Are You Ready to Fundraise for a Capital Campaign?
Fortunately, many libraries today are looking at constructing new buildings or undergoing significant renovations. In many cases, the new or renovated buildings are funded by public dollars. However, some libraries face the prospect of needing to raise significant private dollars for a capital campaign. Even before a feasibility study is conducted to assess the potential for success in a capital campaign, it is worthwhile for a library to assess its own capacity for fundraising.
Here is a short list of questions to ask yourself if you are considering a capital campaign in the next 5 years:
- Is your public funding for the campaign committed? If not, what is the process for securing your public funding?
- Does your library, Friends, or foundation currently have fundraising capacity and infrastructure (staffing, office, database, lists of donors/members, etc.)?
- Do you currently have annual major donors who are likely to contribute to a campaign? Are there other easily identifiable major donors, including both individuals and organizations in your community?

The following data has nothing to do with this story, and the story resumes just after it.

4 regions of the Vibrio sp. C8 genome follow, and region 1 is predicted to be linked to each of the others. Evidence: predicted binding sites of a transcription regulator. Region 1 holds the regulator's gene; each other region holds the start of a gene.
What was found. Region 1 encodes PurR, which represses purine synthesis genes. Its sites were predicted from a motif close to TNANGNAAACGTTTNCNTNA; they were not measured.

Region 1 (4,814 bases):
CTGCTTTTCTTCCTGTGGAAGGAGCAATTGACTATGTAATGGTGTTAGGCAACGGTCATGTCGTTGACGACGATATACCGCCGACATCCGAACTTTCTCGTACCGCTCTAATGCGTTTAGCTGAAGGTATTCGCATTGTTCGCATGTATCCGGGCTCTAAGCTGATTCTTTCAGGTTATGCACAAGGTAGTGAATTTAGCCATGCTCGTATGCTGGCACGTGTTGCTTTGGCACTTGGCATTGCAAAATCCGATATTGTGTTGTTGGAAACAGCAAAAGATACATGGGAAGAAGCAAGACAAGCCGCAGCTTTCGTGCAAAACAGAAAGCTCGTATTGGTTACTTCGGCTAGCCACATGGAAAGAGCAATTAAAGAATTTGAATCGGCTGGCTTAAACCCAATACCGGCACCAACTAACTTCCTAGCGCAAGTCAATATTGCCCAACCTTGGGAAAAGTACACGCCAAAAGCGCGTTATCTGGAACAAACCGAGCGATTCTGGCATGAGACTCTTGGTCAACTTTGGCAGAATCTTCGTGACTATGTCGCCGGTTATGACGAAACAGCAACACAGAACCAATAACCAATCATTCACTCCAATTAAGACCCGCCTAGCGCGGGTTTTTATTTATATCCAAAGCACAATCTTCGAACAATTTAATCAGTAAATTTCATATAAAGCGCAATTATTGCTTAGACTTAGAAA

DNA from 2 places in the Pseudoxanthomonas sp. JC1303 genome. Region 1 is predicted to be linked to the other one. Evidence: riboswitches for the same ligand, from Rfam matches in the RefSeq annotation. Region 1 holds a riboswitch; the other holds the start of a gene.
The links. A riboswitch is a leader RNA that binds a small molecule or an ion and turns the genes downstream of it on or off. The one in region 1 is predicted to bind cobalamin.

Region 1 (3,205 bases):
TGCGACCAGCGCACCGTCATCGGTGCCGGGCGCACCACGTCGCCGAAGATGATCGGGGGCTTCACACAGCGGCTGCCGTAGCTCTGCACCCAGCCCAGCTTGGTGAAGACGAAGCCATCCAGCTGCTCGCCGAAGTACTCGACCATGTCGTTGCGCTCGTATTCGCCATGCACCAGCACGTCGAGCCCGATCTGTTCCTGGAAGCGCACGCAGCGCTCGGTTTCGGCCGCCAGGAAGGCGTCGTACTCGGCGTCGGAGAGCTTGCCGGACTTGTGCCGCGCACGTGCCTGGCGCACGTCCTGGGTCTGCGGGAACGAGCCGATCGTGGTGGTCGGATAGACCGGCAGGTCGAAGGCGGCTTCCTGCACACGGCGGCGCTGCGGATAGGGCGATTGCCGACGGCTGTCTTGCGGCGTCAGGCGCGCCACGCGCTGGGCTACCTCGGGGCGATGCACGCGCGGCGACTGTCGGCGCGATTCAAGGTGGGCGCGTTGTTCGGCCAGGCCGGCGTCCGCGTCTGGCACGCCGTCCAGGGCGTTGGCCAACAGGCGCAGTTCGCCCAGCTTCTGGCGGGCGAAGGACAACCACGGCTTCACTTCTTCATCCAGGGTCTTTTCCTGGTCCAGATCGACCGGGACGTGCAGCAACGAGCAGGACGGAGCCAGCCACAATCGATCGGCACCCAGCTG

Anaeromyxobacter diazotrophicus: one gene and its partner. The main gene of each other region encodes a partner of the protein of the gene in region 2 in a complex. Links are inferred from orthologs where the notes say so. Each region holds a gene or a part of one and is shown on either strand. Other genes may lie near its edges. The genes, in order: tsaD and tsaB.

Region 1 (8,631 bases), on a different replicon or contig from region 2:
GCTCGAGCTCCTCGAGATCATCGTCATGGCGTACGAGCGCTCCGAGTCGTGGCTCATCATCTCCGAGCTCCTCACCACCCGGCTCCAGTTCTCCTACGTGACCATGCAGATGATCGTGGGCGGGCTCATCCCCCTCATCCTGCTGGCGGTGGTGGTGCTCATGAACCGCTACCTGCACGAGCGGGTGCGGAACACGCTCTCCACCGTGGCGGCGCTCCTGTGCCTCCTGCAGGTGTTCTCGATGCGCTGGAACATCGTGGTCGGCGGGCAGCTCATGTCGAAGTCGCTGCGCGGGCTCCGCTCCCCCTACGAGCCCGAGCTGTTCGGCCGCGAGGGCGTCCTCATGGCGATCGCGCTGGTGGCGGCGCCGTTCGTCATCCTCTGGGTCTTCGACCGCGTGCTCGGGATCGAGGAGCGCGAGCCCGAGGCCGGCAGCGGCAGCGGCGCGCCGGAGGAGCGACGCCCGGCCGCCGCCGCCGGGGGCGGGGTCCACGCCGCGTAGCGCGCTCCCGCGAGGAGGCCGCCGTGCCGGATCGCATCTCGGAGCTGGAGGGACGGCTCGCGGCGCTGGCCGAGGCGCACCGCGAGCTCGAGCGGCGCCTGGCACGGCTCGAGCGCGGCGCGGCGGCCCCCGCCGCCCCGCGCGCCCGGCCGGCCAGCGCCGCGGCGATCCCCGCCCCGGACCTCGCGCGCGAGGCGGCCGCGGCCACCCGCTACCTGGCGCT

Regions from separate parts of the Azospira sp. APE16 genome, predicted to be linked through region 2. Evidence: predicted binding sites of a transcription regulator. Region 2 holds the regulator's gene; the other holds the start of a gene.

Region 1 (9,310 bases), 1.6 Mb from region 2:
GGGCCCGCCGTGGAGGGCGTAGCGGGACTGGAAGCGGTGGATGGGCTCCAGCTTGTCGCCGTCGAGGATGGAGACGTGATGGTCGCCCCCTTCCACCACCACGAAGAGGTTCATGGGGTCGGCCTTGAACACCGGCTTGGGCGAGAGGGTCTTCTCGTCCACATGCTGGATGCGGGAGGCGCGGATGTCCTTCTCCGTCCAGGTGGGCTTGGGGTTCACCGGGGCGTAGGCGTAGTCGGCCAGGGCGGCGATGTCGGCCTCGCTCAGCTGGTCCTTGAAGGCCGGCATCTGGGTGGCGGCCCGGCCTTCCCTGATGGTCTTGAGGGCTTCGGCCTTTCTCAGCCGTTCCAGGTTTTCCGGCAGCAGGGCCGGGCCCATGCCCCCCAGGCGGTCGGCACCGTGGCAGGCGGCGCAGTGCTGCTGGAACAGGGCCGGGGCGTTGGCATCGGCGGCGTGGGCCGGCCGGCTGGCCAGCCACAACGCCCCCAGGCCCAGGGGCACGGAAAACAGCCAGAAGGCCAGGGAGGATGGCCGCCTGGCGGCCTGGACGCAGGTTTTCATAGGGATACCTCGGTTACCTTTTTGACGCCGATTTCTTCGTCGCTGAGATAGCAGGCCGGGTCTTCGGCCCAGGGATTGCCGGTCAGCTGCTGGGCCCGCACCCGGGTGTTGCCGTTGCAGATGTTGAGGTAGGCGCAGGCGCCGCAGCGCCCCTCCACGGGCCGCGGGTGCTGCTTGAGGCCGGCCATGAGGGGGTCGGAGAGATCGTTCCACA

- Are your board members (ideally Friends and/or foundation) actively engaged in fundraising?
- Are you aware of other successful campaigns of similar size in your community?
- How would a campaign be managed and staffed?
- Can you easily identify prominent people from the community that would serve or head up a campaign committee?
Do you have initial funds available to pay for a
A capital campaign for a new or renovated space can be one of the most exciting periods for any library. But raising private dollars for a library is hard work, in most cases involving skilled staff and volunteers who dedicate many hours to the effort. If you are considering a campaign in the future, doing a self-assessment in advance and building your development capacity for a year or two may be necessary steps to ensuring a successful final result in your campaign fundraising efforts.